The iPhone has one ‘scary’ hack attack vulnerability that’s forced Apple to take emergency action
March 22, 2016
Shah Sheikh (1294 articles)

The iPhone has one ‘scary’ hack attack vulnerability that’s forced Apple to take emergency action

Apple devices contain a security flaw that could allow hackers to steal private pictures and videos, it has been claimed.

Students from John Hopkins University have identified a bug in an Apple security mechanism which is used to make sure messages are safe when sent between devices.

The team said this flaw could allow “skilled attackers” to access videos and photos which were sent as instant messages.

“Even Apple, with all their skills… wasn’t able to quite get this right,” Matthew D. Green, a computer science professor, told The Washington Post .

Apple uses a technique called encryption to protect its users’ messages. This effectively scrambles them using advanced mathematics, so that they can only be read by the sender and recipient.

The tech giant’s encryption is so strong that even the FBI claim they can’t crack it .

This has led to a legal battle between Apple and investigators who want it to open up an iPhone used by terrorist Syed Rizwan Farouk (pictured below), who killed 14 people in San Bernardino.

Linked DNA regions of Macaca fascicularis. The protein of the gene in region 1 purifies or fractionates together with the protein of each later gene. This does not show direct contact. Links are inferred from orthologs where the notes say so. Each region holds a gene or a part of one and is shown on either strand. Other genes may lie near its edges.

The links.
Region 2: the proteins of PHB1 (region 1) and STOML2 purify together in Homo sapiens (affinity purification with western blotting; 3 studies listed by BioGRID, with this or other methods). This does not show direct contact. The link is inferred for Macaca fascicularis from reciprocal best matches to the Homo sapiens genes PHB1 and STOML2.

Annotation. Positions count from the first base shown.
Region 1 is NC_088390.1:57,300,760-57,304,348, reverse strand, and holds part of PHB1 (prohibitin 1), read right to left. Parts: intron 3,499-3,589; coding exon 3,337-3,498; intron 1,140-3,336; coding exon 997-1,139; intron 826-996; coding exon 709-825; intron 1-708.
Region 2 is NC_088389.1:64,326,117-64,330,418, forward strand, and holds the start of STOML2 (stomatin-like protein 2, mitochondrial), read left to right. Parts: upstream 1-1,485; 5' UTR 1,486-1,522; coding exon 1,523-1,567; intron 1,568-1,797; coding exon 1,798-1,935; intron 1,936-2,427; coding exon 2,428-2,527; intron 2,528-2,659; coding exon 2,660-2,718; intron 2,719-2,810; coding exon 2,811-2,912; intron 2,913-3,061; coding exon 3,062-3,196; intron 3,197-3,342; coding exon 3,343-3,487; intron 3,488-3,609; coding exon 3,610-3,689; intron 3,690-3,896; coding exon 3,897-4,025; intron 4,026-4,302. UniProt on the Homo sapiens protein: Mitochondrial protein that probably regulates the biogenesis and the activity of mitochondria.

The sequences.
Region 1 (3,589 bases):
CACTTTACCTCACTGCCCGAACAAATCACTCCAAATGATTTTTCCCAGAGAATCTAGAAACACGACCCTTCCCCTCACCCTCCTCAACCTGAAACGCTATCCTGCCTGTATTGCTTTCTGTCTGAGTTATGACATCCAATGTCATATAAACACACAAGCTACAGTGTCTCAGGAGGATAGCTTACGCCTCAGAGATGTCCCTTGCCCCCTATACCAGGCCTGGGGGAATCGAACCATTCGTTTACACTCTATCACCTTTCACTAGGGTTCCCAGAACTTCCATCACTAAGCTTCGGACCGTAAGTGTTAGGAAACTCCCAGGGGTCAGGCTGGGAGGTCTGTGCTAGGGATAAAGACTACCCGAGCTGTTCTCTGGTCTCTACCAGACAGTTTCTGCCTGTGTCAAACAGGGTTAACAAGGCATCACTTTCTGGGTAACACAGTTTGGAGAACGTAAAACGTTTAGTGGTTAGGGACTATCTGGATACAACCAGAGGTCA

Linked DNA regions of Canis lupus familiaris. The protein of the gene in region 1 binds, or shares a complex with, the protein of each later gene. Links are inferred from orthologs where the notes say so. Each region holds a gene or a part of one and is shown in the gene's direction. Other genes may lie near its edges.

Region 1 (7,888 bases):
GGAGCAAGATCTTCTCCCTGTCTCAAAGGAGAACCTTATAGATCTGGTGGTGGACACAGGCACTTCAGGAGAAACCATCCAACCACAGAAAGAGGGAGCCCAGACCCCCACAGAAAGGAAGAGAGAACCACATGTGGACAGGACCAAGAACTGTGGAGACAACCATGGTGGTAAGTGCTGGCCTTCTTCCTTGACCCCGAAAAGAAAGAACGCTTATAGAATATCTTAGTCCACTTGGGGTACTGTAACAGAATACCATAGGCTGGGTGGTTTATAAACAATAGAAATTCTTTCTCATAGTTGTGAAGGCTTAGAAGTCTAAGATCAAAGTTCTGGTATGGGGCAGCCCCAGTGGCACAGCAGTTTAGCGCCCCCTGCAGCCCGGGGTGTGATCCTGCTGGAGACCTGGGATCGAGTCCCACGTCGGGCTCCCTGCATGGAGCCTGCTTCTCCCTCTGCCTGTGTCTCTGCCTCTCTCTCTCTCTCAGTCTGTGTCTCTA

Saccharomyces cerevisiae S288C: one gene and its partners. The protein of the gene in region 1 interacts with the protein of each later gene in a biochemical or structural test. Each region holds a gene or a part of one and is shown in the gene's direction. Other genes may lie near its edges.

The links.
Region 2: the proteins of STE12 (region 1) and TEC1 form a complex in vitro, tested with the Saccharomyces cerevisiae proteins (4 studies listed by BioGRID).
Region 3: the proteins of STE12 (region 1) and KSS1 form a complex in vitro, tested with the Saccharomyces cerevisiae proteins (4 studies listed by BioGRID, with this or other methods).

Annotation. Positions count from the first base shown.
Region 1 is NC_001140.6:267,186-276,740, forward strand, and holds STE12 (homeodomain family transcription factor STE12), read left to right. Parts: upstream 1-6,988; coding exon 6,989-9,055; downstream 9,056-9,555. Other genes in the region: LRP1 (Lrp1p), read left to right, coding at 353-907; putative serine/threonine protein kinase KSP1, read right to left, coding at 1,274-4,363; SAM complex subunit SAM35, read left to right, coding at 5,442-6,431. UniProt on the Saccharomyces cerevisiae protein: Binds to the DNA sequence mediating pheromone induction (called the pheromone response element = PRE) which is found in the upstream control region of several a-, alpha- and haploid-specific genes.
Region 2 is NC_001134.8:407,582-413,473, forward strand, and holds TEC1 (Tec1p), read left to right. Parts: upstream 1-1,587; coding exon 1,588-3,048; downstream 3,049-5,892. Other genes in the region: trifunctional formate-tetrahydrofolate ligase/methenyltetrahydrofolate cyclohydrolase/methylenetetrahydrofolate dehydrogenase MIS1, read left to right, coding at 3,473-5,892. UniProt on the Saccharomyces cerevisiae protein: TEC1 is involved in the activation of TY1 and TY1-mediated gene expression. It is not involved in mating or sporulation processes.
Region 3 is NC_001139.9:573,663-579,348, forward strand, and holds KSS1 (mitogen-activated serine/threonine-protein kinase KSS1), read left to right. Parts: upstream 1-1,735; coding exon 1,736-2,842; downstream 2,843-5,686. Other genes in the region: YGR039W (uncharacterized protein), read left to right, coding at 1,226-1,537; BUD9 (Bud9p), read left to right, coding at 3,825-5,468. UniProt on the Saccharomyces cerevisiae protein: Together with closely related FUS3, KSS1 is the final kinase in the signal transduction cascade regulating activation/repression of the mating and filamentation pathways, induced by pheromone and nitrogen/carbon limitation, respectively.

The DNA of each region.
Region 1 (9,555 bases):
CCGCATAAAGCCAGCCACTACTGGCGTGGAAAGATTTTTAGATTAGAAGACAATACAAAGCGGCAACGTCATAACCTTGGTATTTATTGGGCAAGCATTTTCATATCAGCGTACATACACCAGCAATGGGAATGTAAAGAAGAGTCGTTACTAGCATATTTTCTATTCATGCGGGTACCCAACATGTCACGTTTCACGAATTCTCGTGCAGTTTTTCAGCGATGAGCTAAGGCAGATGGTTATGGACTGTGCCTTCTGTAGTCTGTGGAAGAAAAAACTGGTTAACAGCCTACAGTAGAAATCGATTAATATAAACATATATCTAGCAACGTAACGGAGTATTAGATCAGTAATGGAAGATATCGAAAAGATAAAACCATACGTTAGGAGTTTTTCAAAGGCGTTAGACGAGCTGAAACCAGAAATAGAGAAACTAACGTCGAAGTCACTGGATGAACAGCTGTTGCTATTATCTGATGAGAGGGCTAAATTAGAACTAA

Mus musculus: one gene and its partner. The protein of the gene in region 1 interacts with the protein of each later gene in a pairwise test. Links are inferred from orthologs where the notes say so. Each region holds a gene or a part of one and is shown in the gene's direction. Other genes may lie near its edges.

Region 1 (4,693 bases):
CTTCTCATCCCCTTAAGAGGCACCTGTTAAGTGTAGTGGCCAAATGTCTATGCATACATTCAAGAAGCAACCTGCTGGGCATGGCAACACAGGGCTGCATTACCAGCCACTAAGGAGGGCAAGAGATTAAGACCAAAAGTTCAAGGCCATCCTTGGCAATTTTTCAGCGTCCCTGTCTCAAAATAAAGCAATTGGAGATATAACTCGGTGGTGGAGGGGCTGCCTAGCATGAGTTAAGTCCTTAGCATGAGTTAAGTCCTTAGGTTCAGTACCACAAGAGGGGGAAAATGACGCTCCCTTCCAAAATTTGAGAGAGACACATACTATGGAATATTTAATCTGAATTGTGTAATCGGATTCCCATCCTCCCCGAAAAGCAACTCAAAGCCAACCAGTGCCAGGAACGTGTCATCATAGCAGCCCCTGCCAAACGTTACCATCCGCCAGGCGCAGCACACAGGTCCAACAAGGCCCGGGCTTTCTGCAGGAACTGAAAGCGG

Syed Farook

Apple has claimed that bowing to officers’ demands could create a “back door” which would allow hackers to steal private information from millions of people’s iPhones.

“It scares me that we’re having this conversation about adding back doors to encryption when we can’t even get basic encryption right,” Green added.

Apple started fixing the problem highlighted by Green’s team last year, but it expects to finally plug the security hole in the next version of iOS – which is expected to bereleased tonight alongside the iPhone SE and iPad Air 3 .

apple store nyc

In a statement, the firm said: “Apple works hard to make our software more secure with every release.

“We appreciate the team of researchers that identified this bug and brought it to our attention so we could patch the vulnerability.

“Security requires constant dedication and we’re grateful to have a community of developers and researchers who help us stay ahead.”

Source | Mirror